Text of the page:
1. Where they will be
  2. Who will be with them
  3. When they are coming home
  4. How they are getting there and back
  5. When there is a change in plans

Tips for having ‘the talk’

Conversations about risky behaviors such as marijuana use are powerful; they demonstrate to kids that you care and really do influence their choices. But talking to your kids early and often without lecturing or threatening is easier said than done.

Gender, age, temperament, previous parental use of bonding, boundary-setting and monitoring strategies, and maybe even what they had for lunch will affect how different kids respond. But some approaches are generally more effective than others.

Keep it light

Kastner calls this approach the “swirl-in.” Casually starting a conversation about a news article, something that happened at school or other people’s stories keeps kids from getting defensive. Asking personal questions and taking an approach that’s too serious risks turning a conversation into an interrogation. Try talking near your kids instead of to them. If your teen doesn’t even let the conversation start, try creating opportunities for them to overhear conversations, say on the way to soccer practice or at the dinner table — such conversations can have more impact than direct one-on-ones.

Gamifying the discussion can work well with younger kids. Kastner suggests prompting kids with “What if …” scenarios to practice skillful refusal and decision-making. “There are so many interesting hypothetical situations — and kids are riveted,” says Kastner.

Stick to the facts

Lengthy lectures on the hazards of marijuana use are not helpful or necessary. You’re going to be talking about this often, so keep it short and simple. Dispense facts one or two at a time.

“It’s good to use stories, but if you overplay the drama, you lose credibility,” warns Kastner.

Studies show that kids have questions about marijuana. By all means keep trying different approaches to draw them out, but don’t feel like you’re failing if they don’t ask questions. “Don’t expect a ‘kumbaya’ moment,” says Kastner.

What to say

Your message is always much stronger if you model the behavior you require from your child, and lying only risks your credibility. Even if parents use marijuana themselves, “Some rules apply differently to youth and adults,” says Diaz Martinez. Just as kids can understand why toddlers can’t drive, they can be made to understand the important reasons for youths to avoid experimentation with marijuana.

Key talking points for parents about why marijuana use is bad for teens:

  • Using marijuana can change the way a teen’s brain develops and have lasting effects on memory, learning and intelligence.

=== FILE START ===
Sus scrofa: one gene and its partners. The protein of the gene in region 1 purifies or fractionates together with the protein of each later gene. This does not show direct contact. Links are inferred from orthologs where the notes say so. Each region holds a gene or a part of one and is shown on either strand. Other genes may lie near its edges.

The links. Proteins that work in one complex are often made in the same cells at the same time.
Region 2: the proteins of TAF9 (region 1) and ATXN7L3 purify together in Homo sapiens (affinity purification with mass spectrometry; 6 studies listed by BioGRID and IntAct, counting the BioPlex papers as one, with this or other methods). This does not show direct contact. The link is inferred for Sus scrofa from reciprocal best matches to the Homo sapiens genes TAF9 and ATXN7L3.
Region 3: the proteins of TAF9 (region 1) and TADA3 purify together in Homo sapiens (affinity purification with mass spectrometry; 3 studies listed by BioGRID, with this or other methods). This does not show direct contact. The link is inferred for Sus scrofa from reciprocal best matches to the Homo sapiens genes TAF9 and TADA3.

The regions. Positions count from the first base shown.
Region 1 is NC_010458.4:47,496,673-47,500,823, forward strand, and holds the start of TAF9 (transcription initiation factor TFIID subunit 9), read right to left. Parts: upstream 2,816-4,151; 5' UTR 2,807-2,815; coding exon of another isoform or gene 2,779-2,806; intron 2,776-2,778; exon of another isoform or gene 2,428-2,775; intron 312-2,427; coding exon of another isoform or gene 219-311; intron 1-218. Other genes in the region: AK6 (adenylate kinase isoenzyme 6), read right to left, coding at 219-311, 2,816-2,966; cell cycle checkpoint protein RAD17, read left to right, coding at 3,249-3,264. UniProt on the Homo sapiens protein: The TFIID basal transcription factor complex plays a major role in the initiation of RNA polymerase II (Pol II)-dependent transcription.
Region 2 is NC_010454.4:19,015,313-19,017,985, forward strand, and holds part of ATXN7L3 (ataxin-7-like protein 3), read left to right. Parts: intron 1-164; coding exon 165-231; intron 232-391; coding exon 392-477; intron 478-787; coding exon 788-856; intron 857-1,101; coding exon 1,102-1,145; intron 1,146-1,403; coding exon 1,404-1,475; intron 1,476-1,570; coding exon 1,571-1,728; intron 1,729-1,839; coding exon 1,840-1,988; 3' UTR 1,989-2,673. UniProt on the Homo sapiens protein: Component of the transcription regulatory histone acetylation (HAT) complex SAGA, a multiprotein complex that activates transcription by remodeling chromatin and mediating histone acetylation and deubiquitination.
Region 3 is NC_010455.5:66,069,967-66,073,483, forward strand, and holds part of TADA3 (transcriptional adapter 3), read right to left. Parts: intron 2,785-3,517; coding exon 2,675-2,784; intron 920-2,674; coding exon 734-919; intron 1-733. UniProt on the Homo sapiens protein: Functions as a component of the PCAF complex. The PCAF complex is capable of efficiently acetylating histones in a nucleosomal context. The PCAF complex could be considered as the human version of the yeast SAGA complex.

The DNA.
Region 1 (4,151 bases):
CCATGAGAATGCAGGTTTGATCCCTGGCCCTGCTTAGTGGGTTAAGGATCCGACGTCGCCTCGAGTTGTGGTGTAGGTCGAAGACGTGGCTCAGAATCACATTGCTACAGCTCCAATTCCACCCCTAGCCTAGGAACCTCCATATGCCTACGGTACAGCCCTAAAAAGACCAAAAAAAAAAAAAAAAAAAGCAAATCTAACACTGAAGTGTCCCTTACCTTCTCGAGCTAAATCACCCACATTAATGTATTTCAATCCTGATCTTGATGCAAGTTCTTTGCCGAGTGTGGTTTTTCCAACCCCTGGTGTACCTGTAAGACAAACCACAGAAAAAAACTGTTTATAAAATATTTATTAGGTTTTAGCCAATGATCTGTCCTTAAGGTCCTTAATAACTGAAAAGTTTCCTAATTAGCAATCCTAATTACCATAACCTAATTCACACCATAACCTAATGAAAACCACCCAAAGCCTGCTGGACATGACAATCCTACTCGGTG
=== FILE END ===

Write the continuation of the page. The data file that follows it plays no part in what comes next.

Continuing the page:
• Marijuana is more addictive for teens than adults. One in six people who start using as teens will become addicted. In Washington state, most teens who get treatment for substance abuse report that marijuana is the main or only drug they use.
  • Using marijuana can affect coordination and reaction times, and is related to an increasing number of fatal vehicle crashes in Washington state, especially when mixed with other substances.
  • Marijuana use can lead to unpredictable behavior and poor decision-making, which can put the user and others in harm’s way.
  • It is against the law for people younger than 21 to use marijuana, and getting caught could impact their ability to get a job in the future or obtain financial aid for college.

Start talking now

It is never too early to start teaching your kids about substance abuse. Kastner likens it to sex education. Teaching toddlers the proper names for body parts, then providing more information as they grow is both more effective and easier than sitting a teen down for “the talk.” Similarly, teaching kids about marijuana and alcohol use is easier if you’ve been talking to your kids all along about what makes bodies healthy and making safe choices.

It’s never too late to start talking. Even if it’s awkward and cringey, “Initiation of communication is critical,” says Diaz Martinez. “The longer we delay, the harder it becomes.”


For more information (in several languages) about preventing youth substance use, visit the Start Talking Now website.  

Suggest your teen check out You Can — a website for young people in Washington that provides information about the health effects and consequences of using marijuana. It also features videos, blogs and other content that offers healthy ways to deal with stress and boredom.

Don’t hesitate to get help. Call the Washington Recovery Help Line for 24-hour emotional support, referrals and information: 1-866-789-1511.